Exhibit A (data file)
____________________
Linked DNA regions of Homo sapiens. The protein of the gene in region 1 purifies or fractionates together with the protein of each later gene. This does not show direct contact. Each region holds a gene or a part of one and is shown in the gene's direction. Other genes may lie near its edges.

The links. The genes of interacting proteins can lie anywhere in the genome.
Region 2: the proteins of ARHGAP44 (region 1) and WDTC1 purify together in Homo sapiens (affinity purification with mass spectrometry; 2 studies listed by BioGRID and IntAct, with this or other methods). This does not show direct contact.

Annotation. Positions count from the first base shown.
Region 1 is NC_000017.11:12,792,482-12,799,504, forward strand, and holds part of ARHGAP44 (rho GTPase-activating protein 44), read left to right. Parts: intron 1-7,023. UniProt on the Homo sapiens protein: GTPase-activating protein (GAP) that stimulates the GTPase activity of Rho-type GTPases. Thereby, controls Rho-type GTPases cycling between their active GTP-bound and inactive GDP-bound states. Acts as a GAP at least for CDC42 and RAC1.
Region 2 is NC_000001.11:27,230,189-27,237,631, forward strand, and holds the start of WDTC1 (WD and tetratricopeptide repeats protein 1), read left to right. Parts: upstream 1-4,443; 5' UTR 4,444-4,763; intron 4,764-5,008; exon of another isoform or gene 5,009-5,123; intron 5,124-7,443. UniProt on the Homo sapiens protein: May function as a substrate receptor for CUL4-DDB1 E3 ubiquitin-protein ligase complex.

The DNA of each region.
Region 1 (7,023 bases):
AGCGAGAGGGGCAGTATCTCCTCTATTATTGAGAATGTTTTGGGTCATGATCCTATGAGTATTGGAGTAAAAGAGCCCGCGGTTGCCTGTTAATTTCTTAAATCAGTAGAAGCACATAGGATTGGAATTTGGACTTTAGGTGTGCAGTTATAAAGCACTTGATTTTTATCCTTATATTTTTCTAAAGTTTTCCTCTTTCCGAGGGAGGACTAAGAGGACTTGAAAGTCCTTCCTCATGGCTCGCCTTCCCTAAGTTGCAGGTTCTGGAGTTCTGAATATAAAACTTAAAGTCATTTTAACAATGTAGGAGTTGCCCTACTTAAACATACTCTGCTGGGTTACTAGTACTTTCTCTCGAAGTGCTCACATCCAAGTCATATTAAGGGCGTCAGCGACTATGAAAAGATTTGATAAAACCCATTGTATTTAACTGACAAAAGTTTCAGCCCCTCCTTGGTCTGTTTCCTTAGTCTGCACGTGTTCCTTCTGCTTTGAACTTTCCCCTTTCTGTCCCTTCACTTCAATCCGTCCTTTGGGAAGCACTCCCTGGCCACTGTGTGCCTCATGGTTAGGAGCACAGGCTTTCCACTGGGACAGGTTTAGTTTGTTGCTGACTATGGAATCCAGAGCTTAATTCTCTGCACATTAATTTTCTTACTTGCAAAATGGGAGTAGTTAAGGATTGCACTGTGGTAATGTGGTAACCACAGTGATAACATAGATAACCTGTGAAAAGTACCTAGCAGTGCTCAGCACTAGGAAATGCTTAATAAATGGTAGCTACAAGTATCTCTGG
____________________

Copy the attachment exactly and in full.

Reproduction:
Linked DNA regions of Homo sapiens. The protein of the gene in region 1 purifies or fractionates together with the protein of each later gene. This does not show direct contact. Each region holds a gene or a part of one and is shown in the gene's direction. Other genes may lie near its edges.

The links. The genes of interacting proteins can lie anywhere in the genome.
Region 2: the proteins of ARHGAP44 (region 1) and WDTC1 purify together in Homo sapiens (affinity purification with mass spectrometry; 2 studies listed by BioGRID and IntAct, with this or other methods). This does not show direct contact.

Annotation. Positions count from the first base shown.
Region 1 is NC_000017.11:12,792,482-12,799,504, forward strand, and holds part of ARHGAP44 (rho GTPase-activating protein 44), read left to right. Parts: intron 1-7,023. UniProt on the Homo sapiens protein: GTPase-activating protein (GAP) that stimulates the GTPase activity of Rho-type GTPases. Thereby, controls Rho-type GTPases cycling between their active GTP-bound and inactive GDP-bound states. Acts as a GAP at least for CDC42 and RAC1.
Region 2 is NC_000001.11:27,230,189-27,237,631, forward strand, and holds the start of WDTC1 (WD and tetratricopeptide repeats protein 1), read left to right. Parts: upstream 1-4,443; 5' UTR 4,444-4,763; intron 4,764-5,008; exon of another isoform or gene 5,009-5,123; intron 5,124-7,443. UniProt on the Homo sapiens protein: May function as a substrate receptor for CUL4-DDB1 E3 ubiquitin-protein ligase complex.

The DNA of each region.
Region 1 (7,023 bases):
AGCGAGAGGGGCAGTATCTCCTCTATTATTGAGAATGTTTTGGGTCATGATCCTATGAGTATTGGAGTAAAAGAGCCCGCGGTTGCCTGTTAATTTCTTAAATCAGTAGAAGCACATAGGATTGGAATTTGGACTTTAGGTGTGCAGTTATAAAGCACTTGATTTTTATCCTTATATTTTTCTAAAGTTTTCCTCTTTCCGAGGGAGGACTAAGAGGACTTGAAAGTCCTTCCTCATGGCTCGCCTTCCCTAAGTTGCAGGTTCTGGAGTTCTGAATATAAAACTTAAAGTCATTTTAACAATGTAGGAGTTGCCCTACTTAAACATACTCTGCTGGGTTACTAGTACTTTCTCTCGAAGTGCTCACATCCAAGTCATATTAAGGGCGTCAGCGACTATGAAAAGATTTGATAAAACCCATTGTATTTAACTGACAAAAGTTTCAGCCCCTCCTTGGTCTGTTTCCTTAGTCTGCACGTGTTCCTTCTGCTTTGAACTTTCCCCTTTCTGTCCCTTCACTTCAATCCGTCCTTTGGGAAGCACTCCCTGGCCACTGTGTGCCTCATGGTTAGGAGCACAGGCTTTCCACTGGGACAGGTTTAGTTTGTTGCTGACTATGGAATCCAGAGCTTAATTCTCTGCACATTAATTTTCTTACTTGCAAAATGGGAGTAGTTAAGGATTGCACTGTGGTAATGTGGTAACCACAGTGATAACATAGATAACCTGTGAAAAGTACCTAGCAGTGCTCAGCACTAGGAAATGCTTAATAAATGGTAGCTACAAGTATCTCTGG